1. See all the action.
“Who scored that goal? The referee is calling offside! But was it?” Either because you could only afford a high stand ticket or Marouane Fellaini doppelgänger sits right in front of you, it happened on all matches you’ve attended at the stadium. Missed goals, yellow cards, elaborated insults between the players, you can see it all clearly now with dozens of cameras zooming in to the detail. Besides, calling your friends from the stands to verify any event is pointless and annoying with all the online sources that are available. Remember your grandmother asking if the ones in light blue are the Manchester United or City players? That would be you on the 21st century.
2. Where you want it, when you want it.
Modern times tech perks over the good old telly. Stranded at your kids’ eight hour long school concert? Waiting at the mall for your wife to pick her new work dress? Be a family role model and prove how patient you are with them…while checking on the mobile how your Indian Super League treble unfolds. Whenever your kids’ performance comes up, or your wife asks how amazingly beautiful the next dress is, the DVR function that sites such as YouTube Live feature empowers you with unlimited replays and allows you to pause before continuing with the stream at the exact moment where you stopped watching. With operators like Luxbet, you can even bet on your favorite team and make money while your wife is spending it!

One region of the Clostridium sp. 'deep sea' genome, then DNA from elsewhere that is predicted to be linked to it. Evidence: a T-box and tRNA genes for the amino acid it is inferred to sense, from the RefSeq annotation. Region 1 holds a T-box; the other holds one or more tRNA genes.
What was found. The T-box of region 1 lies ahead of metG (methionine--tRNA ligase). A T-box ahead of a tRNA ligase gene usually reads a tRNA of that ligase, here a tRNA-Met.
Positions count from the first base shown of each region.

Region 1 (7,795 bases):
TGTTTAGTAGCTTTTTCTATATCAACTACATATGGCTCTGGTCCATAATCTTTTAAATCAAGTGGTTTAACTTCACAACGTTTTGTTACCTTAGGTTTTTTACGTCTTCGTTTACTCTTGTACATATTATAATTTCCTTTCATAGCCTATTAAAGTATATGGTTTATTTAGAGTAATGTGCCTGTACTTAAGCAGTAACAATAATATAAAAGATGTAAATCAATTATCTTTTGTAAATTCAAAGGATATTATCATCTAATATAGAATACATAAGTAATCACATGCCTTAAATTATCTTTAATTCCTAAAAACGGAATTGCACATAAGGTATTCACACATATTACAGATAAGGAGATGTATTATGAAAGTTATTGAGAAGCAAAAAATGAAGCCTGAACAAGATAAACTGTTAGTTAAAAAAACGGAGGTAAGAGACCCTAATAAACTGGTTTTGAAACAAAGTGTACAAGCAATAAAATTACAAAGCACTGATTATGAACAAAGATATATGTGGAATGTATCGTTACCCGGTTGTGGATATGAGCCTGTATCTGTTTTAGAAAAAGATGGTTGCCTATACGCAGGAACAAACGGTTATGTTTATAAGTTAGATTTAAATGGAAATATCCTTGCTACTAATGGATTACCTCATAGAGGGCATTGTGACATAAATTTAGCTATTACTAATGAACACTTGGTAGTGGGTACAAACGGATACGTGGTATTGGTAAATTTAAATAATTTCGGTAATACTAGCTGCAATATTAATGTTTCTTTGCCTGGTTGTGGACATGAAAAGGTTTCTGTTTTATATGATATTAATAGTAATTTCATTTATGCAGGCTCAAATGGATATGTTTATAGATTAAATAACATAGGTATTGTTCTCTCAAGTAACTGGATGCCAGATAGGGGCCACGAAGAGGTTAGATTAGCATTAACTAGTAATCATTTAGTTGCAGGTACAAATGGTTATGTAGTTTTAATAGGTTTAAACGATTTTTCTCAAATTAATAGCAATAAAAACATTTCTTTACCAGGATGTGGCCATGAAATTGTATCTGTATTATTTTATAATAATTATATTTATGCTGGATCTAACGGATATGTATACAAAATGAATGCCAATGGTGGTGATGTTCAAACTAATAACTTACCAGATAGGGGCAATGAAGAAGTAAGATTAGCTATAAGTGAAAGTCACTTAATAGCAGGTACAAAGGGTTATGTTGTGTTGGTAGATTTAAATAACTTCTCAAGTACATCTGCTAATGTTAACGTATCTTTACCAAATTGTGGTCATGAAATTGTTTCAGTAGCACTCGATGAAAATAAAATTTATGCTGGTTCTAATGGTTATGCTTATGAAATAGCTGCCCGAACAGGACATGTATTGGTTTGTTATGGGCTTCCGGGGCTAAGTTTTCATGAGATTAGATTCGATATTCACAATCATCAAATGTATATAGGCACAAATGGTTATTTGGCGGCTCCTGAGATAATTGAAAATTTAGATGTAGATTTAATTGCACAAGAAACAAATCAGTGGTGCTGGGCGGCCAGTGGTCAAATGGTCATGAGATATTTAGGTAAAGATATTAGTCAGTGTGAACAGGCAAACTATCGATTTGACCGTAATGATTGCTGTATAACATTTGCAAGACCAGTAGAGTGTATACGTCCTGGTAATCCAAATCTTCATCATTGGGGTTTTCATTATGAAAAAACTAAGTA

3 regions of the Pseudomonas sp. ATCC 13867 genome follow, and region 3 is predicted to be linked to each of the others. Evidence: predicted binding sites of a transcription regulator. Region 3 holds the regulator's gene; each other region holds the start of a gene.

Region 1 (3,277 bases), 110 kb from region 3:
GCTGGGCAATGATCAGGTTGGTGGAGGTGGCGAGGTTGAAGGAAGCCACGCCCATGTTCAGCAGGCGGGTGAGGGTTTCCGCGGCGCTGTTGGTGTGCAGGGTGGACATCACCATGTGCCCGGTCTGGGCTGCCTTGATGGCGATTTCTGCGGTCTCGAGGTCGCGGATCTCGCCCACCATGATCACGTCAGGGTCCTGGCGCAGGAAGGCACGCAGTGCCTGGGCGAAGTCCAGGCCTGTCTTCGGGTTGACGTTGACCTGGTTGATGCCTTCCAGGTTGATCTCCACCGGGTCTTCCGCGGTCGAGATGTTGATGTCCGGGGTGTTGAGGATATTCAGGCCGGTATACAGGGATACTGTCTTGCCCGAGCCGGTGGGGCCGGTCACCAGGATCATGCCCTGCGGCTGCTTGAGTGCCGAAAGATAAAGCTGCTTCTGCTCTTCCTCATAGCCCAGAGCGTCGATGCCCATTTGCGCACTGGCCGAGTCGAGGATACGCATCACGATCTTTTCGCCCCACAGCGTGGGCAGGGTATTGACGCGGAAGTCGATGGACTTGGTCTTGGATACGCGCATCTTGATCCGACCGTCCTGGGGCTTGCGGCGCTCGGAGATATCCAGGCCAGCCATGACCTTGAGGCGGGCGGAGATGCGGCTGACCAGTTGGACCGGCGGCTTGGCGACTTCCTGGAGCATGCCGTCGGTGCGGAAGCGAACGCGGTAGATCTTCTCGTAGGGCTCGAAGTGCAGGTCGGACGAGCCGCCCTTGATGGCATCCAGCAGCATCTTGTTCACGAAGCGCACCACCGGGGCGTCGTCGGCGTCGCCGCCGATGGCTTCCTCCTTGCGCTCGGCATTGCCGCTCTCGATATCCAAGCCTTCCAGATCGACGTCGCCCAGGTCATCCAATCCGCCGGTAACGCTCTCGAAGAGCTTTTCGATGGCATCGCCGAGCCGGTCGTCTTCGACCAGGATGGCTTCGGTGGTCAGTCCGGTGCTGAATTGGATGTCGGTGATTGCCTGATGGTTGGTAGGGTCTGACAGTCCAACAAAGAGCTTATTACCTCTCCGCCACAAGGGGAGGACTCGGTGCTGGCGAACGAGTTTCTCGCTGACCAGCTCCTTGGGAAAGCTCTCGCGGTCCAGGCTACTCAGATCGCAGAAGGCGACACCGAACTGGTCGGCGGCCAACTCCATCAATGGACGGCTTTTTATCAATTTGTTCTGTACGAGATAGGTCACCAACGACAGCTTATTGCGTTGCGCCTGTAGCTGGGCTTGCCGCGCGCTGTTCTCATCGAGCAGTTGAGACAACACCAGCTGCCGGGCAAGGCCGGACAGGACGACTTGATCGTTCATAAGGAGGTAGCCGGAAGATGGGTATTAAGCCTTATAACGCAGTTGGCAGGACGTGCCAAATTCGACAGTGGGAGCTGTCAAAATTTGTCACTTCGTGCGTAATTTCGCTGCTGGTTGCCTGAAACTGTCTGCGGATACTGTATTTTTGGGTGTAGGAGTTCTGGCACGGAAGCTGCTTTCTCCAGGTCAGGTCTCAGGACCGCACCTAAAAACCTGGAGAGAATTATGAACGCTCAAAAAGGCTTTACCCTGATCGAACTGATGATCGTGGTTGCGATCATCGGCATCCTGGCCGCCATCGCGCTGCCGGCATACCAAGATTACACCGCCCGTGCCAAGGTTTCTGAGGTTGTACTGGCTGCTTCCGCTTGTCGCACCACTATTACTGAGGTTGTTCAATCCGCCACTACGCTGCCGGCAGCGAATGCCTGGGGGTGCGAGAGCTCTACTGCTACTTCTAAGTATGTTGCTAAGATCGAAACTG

3. Pocket friendly.
It’s either ridiculously cheap or free compared to match day tickets. Arsenal’s regular Premier League ticket can cost up to £97, and that’s just face value. The higher quality seats have not been on general sale for a few years because of high demand from ticket holders. While Chelsea’s cheapest single match ticket lists at £52, if you want to attend the Chelsea vs Arsenal 2017 Community Shield match a VIP club level ticket goes over £1,500 on resale.
Even taking into account your electricity and internet bills, Live football streaming is way cheaper. You can pay a few quid for official online transmissions, dive into the grey web with VPN services to access free or ad based services, or simply enjoy amazing streams like last season’s UEFA Champions League final that was broadcast absolutely free for the whole world in 360° virtual reality and 4K UHD on YouTube.
4. Safe chats with rival fans.
Enduring trolling beats bearing with looting.
If Scotland Yard would have waited a few more decades, the undercover operations against hooliganism would have been much easier against a decimated force. Crooks don’t have as many reasons to attend stadiums and its surroundings with the improved safety standards, but there are still a few ones that would turn your trip to the stadium into a trip to the hospital. There might not be the highest level of tactical discussion in the streams’ chat channels, but you can always mute the desktop hooligans or close the chat tab entirely.
5. Get in the zone.